The chapters are really nicely set out and include Salsas, Sauces and Relishes, Soups, Street Food and Slow-Cooked Main Courses. For some recipes such as the Simple Roast Chilli Salsa and the Chipotles en Adobo (which seems to be the basis of a lot of dishes in the book) there are step-by-step photos so you know how things should be looking. I like this, especially with a whole new type of cooking. There is also a guide on how to fold a burrito and how to eat a taco. The photography is vibrant and attractive, there just isn't enough of it. I want to know what the Citrusy Chickpea Salad looks like, or the Mexican Sponge Cake with Strawberry Jam. I think it's even more important to have images of desserts to refer to. This is a shame. The titles all sound delicious though.

The first things I tried were the Ham and Cheese Empanadas. These were really simple to put together and the recipe was easy to follow. We had ham left over from a big roast ham we had cooked over the weekend so the leftovers were perfect. The mustard added a gorgeous background flavour and the cheese and mayonnaise made a gooey sauce. There was no photo of this dish but I think I got the look kind-of right! They made a really nice lunch with some salad. I'd be happy to make these again.
Next was the Barbacoa, a slow cooked meat dish. Lamb or mutton was suggested but I used pork as I don't eat lamb, I think beef would work just as well. This was made in 2 stages; first I had to make Diana's Delicious Meat Marinade with my newly obtained ancho chillies and some dark chocolate as well as various herbs. The dried chillies had to be soaked first but this was very straight forward and it was just a case of whizzing all the ingredients together into a paste and marinading the meat overnight. This marinade smelt gorgeous, a really rich scent. Stage 2 involved red wine and tomatoes and cooking the dish for 4 hours. After all that was it worth it? Disappointingly it was a little bitter, probably because of the chocolate. It wasn't inedible but it wasn't the amazing taste I was expecting. We had enough for 2 servings so the 2nd day I mixed in a little tomato ketchup to try and sweeten the sauce a little. This worked quite well and I enjoyed it a lot more. I would make it again but I'd put a lot less chocolate. Again, no photo of this dish - I'm guessing she couldn't make it look very attractive, neither could I!
I couldn't pass up making some churros, though I was terribly lazy and just put dollops of the mixture into the oil instead! It didn't results in the lightest of churros but they eased my churros cravings with some cinnamon and vanilla sugar. Flour, oil and water = deep fried goodness. Maybe I'll make some slightly more refined ones next time!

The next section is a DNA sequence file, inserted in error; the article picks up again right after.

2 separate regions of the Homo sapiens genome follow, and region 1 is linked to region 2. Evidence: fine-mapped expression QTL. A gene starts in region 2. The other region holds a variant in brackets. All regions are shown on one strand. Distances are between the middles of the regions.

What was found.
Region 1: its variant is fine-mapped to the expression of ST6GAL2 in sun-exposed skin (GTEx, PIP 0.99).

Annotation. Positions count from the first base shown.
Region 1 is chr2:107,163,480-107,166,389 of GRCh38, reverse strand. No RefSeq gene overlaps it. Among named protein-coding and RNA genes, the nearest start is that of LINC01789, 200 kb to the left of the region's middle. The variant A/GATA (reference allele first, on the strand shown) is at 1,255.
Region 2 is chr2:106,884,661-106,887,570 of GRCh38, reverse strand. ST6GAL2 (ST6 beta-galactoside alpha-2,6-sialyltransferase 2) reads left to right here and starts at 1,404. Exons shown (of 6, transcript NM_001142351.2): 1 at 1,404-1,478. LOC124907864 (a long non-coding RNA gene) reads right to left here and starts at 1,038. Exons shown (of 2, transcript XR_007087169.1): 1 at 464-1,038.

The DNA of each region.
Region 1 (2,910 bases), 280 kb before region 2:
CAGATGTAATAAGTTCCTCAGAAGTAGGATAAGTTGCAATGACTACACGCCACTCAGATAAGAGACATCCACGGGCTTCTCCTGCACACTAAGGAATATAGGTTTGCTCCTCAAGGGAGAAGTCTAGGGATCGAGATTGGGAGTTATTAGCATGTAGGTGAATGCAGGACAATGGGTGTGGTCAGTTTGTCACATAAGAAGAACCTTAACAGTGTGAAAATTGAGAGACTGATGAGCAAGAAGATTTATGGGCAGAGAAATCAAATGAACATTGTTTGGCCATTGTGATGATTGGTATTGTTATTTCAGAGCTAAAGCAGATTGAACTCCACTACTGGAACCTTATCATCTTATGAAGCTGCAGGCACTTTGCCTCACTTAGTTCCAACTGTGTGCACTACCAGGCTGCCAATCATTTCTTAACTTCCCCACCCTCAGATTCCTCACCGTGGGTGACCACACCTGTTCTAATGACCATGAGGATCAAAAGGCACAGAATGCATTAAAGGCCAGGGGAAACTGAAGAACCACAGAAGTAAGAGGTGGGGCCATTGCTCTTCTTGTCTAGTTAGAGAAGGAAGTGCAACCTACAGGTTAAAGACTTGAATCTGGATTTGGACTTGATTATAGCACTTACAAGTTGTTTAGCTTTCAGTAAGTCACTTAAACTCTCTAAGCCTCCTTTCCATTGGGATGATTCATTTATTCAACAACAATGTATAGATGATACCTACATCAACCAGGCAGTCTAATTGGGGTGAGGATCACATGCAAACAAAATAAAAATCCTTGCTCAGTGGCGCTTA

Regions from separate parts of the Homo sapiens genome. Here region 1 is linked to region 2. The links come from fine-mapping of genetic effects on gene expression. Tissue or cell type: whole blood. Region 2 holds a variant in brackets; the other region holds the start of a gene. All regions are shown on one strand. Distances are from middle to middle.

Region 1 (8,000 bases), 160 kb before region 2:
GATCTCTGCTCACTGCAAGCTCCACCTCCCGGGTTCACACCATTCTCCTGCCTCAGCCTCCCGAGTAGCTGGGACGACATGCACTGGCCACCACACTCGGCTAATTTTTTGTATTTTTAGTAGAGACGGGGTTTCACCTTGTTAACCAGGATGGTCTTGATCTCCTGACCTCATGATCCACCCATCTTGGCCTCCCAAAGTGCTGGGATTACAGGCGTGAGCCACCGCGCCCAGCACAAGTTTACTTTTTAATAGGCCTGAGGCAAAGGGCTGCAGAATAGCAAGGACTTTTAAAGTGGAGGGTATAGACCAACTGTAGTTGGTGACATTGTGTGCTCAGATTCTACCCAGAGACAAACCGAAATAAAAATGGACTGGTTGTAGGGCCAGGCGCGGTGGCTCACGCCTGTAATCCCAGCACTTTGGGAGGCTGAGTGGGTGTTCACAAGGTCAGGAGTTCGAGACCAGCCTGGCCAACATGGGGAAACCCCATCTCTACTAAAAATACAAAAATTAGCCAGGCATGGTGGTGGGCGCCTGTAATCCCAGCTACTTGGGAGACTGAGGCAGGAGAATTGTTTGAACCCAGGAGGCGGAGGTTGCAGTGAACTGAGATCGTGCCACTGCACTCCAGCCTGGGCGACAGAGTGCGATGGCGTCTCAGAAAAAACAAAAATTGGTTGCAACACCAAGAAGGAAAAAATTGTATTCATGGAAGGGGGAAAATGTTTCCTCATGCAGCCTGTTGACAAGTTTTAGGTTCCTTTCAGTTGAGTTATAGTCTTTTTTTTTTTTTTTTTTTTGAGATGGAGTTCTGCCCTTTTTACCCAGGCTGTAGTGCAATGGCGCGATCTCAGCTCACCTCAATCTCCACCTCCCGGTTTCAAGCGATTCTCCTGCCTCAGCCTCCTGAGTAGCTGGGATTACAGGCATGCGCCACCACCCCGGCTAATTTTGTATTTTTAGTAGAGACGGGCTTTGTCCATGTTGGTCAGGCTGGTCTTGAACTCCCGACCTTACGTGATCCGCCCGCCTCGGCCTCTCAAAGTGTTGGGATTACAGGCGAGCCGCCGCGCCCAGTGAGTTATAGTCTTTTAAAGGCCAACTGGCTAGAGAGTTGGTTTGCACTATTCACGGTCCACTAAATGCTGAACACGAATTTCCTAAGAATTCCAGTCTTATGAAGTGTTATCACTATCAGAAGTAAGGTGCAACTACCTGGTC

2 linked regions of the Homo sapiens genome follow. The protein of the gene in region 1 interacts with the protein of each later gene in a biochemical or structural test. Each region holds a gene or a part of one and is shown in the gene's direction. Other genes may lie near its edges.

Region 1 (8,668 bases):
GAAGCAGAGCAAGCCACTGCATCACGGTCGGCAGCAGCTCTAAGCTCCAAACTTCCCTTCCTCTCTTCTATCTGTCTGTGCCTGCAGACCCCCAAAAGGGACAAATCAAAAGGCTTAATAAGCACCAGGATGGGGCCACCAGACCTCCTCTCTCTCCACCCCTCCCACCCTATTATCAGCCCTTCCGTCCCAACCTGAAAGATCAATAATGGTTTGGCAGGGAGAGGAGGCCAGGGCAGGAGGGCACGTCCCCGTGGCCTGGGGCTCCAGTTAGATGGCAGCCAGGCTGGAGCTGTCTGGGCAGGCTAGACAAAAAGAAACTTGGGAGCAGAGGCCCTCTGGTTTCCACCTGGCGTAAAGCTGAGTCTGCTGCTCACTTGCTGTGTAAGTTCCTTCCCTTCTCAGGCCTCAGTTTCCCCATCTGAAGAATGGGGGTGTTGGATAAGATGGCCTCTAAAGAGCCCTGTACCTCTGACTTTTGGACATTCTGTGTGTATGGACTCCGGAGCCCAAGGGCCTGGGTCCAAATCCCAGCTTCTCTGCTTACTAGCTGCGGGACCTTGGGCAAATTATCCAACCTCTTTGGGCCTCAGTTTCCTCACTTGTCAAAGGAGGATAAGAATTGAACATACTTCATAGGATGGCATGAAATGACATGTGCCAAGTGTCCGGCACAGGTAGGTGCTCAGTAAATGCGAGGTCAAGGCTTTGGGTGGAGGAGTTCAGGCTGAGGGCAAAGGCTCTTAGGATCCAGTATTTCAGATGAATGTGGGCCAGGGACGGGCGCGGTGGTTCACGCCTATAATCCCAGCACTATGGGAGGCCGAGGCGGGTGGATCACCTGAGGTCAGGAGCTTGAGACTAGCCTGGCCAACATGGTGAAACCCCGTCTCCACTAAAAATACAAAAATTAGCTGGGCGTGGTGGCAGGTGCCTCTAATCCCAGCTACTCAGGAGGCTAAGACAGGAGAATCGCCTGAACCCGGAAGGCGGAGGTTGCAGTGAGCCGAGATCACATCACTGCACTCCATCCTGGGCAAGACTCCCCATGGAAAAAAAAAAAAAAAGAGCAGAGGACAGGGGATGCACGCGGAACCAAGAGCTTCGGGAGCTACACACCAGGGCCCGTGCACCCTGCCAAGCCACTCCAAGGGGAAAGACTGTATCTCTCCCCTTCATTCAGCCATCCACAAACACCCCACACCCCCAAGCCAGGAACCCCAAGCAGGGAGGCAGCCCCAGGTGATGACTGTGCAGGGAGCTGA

All in all I think I was happy with this book! It's a great shame about the lack of photos for an awful lot of the recipes and my Barbacoa wasn't brilliant after all that effort. But now I have such a variety of chillies I'll have to test out more recipes!

Tuesday, 1 March 2011

London Trip - Food Roundup

Last week I had a great time away in London. It seems to be a 6-monthly visit now which is great, it involves lots of plays, shopping and eating. Lovely! I saw 5 plays in 4 days so needed plenty of delicious food inbetween.

I finally made it to a few places I've wanted to try for ages, and it was interesting to see how the menus compared to their cookbooks if they exist. I tried Leon for the first time http://www.leonrestaurants.co.uk/ at their Great Marlborough Street opposite Liberty. It's a pretty small branch but we were only after a quick lunch. I recognised quite a few things from their cookbooks, including their meatballs and salads. We went for a couple of wraps, the Grilled Chicken with Aioli and the Slow-Cooked Shredded Pork. They were both delicious with lots of raw cabbage and lemon juice. I was worried there would be too much garlic in the aioli but I couldn't really taste it which was a little bit disappointing but it was much better for those around me! I'd definitely grab one of these again.
For one evening before the theatre we grabbed a bento box and a sushi selection from the huge range at The Japan Centre on Regent Street. It's an amazing places with the biggest choice of soy sauce I've ever seen. Miso soup paste is so cheap here compared to normal supermarkets. The bento box was sadly quite lacklustre though, lots of dry rice underneath the goodies which is healthy but pretty boring. The salmon was delicious as were the strips of veg but the potato tempura was just blah. Really affordable though so it was well worth trying something new. You can't go far wrong with fresh sushi though, our other choice was delicious.

These beautiful cakes are from L'Eto Caffee on Wardour Street - my new gourmet food street! Amazing! They have so many gorgeous looking desserts in the window, all very tempting. We went for a Raspberry and Rosemary tart and a piece of Honey Cake. The tart was very interesting. I was afraid the rosemary would overpower the raspberry but it was a really nice combination which I'd like to try myself. The guy serving us told me it was a very good choice indeed! The Honey Cake was equally delicious, like a giant piece of baklava. Mmm! It was a very generous portion but there were certainly no leftovers! There was also a Blueberry Cake in a similar layered fashion in the window. Next time, next time!

More sushi, this time from Wasabi on Oxford Street. Such a gorgeous selection and very affordable. We always seem to end up here after a day of shopping. Their soups are delicious and I feel all virtuous and healthy after eating something from there. I'd really love something like this in Manchester close to my work, it would make lunchtimes much more fun and would keep me away from the biscuits on offer! Well, maybe...

A trip to London is not complete without visiting a branch of Paul, usually the Covent Garden branch as it's close to one of my favourite shops - the Betsey Johnson shop. If I had a ton of money I would stock up on all the garish Betsey clothes and anything that had a skull on it! I had to make do with some leopard print gloves instead.
This time in Paul they had some gorgeous looking choux buns for a limited time, The Grand Choux Collection. We went for a Raspberry and Violet Choux. There was also a banoffe, chocolate and a strawberry and cream one. This sounded the most unusual, plus it was the prettiest. It had raspberry puree at the bottom and then lots of chantilly cream. Wonderful and light. Lovely.